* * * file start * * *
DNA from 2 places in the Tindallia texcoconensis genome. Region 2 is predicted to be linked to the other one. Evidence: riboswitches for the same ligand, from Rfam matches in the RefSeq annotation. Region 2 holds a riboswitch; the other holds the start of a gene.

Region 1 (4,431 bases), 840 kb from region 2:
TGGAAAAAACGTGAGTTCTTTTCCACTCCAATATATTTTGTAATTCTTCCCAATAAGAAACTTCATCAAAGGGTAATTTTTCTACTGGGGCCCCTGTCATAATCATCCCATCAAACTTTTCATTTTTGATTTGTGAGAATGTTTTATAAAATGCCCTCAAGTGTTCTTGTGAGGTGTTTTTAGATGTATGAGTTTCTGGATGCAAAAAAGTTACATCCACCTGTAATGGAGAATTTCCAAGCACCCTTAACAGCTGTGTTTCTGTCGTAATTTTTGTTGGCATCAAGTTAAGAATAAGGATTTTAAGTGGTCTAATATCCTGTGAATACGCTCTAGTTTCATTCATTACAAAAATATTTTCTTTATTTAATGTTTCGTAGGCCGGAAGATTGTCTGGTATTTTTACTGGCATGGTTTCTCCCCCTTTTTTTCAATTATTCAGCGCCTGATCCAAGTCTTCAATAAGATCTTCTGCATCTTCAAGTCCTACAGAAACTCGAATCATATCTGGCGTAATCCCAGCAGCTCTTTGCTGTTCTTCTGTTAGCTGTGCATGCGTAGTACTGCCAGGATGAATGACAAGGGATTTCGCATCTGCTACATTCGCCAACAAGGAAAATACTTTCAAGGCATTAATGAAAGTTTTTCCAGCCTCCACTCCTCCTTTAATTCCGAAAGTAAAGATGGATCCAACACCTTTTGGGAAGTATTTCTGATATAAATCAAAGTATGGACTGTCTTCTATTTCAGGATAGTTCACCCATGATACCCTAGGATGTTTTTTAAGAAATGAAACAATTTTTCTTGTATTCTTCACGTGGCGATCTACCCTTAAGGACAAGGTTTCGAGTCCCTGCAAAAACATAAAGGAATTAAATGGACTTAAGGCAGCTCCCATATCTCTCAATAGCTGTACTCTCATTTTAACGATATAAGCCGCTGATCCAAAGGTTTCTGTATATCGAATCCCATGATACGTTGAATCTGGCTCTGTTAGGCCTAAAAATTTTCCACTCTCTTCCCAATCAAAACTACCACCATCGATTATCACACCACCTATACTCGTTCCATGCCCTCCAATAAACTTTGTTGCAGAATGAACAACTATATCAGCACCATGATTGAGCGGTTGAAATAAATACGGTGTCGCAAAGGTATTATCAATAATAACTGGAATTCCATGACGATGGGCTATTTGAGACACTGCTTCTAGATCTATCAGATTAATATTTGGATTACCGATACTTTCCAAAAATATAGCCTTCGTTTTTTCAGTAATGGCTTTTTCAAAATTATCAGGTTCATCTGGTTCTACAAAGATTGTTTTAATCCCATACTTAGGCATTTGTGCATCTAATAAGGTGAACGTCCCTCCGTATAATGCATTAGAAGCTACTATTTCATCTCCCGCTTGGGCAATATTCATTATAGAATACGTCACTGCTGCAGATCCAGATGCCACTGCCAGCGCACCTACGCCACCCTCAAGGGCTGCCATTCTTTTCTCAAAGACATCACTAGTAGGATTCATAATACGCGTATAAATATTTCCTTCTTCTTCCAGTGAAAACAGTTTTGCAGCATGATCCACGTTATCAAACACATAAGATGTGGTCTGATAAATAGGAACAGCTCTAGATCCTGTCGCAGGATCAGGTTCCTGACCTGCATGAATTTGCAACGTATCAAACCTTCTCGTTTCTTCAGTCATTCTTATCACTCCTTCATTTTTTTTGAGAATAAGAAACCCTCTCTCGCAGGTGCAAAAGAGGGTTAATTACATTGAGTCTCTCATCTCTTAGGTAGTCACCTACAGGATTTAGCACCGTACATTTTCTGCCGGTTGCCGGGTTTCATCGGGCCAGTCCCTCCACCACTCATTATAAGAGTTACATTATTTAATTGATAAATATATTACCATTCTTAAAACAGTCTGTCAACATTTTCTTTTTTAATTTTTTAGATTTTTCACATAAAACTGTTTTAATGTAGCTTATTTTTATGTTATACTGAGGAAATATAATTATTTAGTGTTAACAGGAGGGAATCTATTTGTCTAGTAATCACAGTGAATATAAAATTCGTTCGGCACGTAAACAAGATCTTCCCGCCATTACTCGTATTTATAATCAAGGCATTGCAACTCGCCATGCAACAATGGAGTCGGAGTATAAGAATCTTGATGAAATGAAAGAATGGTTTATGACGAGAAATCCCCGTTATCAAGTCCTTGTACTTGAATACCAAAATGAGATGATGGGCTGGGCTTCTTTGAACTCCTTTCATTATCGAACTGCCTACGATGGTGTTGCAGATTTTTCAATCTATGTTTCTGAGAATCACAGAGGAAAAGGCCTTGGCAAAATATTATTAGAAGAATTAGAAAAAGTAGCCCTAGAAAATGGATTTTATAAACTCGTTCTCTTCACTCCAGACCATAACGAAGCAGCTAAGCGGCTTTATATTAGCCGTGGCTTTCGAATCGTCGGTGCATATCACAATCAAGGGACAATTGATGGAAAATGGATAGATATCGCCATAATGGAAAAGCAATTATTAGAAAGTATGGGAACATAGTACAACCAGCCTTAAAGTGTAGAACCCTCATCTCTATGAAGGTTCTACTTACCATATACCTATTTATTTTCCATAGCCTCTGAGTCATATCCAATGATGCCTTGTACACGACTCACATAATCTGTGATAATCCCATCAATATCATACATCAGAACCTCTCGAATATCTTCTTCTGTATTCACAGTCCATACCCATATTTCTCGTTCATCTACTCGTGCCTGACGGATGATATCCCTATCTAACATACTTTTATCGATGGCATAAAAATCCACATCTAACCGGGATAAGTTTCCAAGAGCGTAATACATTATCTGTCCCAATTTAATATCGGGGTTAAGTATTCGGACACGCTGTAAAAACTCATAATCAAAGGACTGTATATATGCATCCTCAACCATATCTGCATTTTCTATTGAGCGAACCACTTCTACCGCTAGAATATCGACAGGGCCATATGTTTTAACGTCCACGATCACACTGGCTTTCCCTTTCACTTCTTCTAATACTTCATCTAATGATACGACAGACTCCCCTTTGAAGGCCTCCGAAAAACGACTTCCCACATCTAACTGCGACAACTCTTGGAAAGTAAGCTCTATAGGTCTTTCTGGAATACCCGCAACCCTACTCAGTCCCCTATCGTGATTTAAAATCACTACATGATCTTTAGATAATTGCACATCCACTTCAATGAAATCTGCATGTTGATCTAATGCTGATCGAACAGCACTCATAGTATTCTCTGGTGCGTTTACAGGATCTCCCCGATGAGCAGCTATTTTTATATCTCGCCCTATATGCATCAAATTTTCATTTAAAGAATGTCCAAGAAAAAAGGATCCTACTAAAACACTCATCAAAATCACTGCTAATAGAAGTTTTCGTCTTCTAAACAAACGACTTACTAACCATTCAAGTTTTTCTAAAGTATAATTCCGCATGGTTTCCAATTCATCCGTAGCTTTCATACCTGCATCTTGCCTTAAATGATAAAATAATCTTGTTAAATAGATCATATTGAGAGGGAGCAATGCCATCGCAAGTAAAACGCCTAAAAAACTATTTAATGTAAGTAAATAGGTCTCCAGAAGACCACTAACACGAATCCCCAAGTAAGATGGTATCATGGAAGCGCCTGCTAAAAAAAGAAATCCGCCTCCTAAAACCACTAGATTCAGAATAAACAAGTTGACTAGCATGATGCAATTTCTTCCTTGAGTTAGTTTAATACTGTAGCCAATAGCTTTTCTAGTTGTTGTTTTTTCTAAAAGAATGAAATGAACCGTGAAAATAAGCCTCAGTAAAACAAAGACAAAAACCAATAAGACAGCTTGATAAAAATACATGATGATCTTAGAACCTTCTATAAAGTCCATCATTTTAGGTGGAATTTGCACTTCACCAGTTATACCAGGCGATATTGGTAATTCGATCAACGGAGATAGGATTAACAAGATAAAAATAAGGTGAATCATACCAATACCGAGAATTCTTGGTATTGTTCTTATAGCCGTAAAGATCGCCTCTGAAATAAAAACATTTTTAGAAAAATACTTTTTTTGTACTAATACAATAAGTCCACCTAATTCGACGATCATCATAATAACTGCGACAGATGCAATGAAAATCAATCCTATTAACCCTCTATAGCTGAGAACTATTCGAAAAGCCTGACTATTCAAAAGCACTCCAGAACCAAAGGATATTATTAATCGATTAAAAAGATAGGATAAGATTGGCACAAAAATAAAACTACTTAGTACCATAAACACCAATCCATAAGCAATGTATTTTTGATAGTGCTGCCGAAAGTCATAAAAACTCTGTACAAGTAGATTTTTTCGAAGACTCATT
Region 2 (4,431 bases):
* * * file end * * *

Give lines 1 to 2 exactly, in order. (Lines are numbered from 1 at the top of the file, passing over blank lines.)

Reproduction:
DNA from 2 places in the Tindallia texcoconensis genome. Region 2 is predicted to be linked to the other one. Evidence: riboswitches for the same ligand, from Rfam matches in the RefSeq annotation. Region 2 holds a riboswitch; the other holds the start of a gene.

Region 1 (4,431 bases), 840 kb from region 2: